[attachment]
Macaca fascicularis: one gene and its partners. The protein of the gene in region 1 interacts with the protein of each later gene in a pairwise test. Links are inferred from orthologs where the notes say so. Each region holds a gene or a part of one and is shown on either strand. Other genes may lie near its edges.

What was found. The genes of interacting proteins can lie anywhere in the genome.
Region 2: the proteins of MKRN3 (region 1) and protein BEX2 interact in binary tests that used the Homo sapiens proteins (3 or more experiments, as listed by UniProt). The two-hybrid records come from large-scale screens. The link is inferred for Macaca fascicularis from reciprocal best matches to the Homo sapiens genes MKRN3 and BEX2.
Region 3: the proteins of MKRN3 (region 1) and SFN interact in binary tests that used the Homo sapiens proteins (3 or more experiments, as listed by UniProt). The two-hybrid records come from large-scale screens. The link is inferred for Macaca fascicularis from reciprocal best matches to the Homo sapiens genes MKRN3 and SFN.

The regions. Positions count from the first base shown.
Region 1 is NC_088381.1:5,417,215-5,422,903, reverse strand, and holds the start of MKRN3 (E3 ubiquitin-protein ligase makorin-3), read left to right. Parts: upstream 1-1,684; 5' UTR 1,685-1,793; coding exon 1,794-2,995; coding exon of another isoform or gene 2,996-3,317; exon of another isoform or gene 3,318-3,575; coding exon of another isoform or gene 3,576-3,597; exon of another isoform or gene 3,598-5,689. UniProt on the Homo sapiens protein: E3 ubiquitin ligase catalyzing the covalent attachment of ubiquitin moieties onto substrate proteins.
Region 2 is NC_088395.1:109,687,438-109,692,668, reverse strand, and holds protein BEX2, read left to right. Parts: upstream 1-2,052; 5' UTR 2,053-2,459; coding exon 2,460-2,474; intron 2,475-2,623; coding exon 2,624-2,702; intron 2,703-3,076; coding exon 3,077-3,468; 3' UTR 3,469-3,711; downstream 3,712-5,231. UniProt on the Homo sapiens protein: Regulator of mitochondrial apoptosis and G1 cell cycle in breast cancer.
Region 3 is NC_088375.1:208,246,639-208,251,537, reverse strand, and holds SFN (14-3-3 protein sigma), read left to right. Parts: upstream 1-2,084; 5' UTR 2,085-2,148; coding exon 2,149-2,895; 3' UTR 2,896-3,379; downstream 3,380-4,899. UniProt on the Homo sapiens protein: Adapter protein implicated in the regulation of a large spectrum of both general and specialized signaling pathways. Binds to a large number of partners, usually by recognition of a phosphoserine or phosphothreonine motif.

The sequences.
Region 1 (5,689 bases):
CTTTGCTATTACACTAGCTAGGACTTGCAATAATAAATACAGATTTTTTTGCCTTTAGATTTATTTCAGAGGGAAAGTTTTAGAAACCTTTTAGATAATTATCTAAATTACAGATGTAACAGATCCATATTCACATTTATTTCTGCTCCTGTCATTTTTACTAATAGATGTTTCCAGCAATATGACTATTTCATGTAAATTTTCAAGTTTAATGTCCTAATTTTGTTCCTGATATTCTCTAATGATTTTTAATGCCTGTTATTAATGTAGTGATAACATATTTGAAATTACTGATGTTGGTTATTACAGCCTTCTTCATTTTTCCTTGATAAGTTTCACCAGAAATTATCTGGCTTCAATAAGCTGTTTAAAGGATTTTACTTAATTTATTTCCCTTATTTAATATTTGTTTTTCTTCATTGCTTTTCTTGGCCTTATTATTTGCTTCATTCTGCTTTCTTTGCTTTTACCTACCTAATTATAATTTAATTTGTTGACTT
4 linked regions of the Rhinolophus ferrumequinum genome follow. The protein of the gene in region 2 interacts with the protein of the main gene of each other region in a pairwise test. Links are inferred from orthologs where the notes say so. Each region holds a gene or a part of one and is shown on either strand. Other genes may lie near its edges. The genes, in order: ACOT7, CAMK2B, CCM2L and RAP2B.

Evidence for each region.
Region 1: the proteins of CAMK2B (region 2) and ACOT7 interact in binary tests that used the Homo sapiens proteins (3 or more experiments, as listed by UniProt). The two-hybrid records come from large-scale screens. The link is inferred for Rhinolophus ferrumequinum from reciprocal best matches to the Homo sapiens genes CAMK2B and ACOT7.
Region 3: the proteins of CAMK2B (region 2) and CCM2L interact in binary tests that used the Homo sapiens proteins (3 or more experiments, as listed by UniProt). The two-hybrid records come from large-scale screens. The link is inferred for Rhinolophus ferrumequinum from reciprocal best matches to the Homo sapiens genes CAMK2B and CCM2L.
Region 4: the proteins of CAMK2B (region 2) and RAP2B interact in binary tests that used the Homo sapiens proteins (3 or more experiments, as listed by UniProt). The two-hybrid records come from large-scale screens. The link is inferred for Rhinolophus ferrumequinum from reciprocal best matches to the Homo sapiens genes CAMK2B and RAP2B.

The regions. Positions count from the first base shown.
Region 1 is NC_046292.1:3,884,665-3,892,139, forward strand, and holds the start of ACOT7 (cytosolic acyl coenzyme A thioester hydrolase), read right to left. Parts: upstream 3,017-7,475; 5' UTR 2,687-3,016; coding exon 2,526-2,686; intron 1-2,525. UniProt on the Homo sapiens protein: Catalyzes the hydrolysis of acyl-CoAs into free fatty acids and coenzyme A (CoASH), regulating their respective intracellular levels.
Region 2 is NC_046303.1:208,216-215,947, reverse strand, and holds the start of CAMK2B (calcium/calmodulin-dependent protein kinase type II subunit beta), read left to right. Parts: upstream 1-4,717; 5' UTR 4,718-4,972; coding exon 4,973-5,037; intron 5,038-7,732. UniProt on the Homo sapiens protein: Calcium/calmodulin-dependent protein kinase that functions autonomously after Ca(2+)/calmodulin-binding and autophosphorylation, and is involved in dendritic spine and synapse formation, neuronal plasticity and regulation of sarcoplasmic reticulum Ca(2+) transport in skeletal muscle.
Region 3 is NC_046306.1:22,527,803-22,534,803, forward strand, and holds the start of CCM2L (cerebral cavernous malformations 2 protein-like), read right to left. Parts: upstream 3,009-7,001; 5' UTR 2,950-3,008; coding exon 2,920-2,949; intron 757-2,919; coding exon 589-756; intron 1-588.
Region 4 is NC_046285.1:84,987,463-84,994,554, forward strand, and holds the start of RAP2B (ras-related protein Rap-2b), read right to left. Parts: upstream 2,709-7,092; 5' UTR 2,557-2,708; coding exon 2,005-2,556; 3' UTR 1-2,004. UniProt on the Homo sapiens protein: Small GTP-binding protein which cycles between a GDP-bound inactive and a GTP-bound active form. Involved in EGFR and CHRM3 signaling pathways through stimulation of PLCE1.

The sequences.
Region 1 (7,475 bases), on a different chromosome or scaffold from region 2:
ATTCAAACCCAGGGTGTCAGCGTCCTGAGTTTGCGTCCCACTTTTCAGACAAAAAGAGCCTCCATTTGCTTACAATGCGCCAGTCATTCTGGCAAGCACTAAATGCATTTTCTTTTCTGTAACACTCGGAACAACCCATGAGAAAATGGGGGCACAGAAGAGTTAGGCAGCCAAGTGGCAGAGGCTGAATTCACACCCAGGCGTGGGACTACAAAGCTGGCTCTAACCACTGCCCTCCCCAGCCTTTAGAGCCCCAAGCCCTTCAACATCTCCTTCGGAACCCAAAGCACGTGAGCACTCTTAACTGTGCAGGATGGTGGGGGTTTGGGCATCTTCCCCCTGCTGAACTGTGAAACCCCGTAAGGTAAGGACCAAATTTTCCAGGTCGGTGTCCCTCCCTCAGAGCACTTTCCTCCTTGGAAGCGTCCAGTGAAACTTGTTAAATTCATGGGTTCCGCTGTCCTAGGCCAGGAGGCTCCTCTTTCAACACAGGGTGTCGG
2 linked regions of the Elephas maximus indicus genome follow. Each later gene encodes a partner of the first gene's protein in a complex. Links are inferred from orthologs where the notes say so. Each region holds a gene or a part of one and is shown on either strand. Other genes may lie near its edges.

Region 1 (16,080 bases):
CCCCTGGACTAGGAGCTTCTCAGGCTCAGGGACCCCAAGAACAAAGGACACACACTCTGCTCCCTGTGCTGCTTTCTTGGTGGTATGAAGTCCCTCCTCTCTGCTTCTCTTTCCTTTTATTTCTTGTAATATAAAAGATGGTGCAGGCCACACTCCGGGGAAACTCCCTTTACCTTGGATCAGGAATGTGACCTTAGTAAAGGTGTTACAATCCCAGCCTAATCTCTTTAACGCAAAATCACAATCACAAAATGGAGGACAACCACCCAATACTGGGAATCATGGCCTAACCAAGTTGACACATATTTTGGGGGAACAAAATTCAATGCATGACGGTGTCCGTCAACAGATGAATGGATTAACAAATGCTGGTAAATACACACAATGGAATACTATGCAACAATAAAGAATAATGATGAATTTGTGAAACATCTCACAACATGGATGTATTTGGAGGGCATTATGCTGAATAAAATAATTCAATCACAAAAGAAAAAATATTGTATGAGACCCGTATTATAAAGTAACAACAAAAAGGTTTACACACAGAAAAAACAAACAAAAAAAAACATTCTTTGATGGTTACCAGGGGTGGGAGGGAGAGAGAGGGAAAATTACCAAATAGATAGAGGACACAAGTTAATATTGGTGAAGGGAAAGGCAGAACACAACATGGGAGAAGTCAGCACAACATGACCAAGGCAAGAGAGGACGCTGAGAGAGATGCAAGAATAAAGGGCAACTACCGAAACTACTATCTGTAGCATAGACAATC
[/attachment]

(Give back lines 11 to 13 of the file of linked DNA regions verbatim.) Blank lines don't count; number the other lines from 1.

CTTTGCTATTACACTAGCTAGGACTTGCAATAATAAATACAGATTTTTTTGCCTTTAGATTTATTTCAGAGGGAAAGTTTTAGAAACCTTTTAGATAATTATCTAAATTACAGATGTAACAGATCCATATTCACATTTATTTCTGCTCCTGTCATTTTTACTAATAGATGTTTCCAGCAATATGACTATTTCATGTAAATTTTCAAGTTTAATGTCCTAATTTTGTTCCTGATATTCTCTAATGATTTTTAATGCCTGTTATTAATGTAGTGATAACATATTTGAAATTACTGATGTTGGTTATTACAGCCTTCTTCATTTTTCCTTGATAAGTTTCACCAGAAATTATCTGGCTTCAATAAGCTGTTTAAAGGATTTTACTTAATTTATTTCCCTTATTTAATATTTGTTTTTCTTCATTGCTTTTCTTGGCCTTATTATTTGCTTCATTCTGCTTTCTTTGCTTTTACCTACCTAATTATAATTTAATTTGTTGACTT
4 linked regions of the Rhinolophus ferrumequinum genome follow. The protein of the gene in region 2 interacts with the protein of the main gene of each other region in a pairwise test. Links are inferred from orthologs where the notes say so. Each region holds a gene or a part of one and is shown on either strand. Other genes may lie near its edges. The genes, in order: ACOT7, CAMK2B, CCM2L and RAP2B.

Evidence for each region.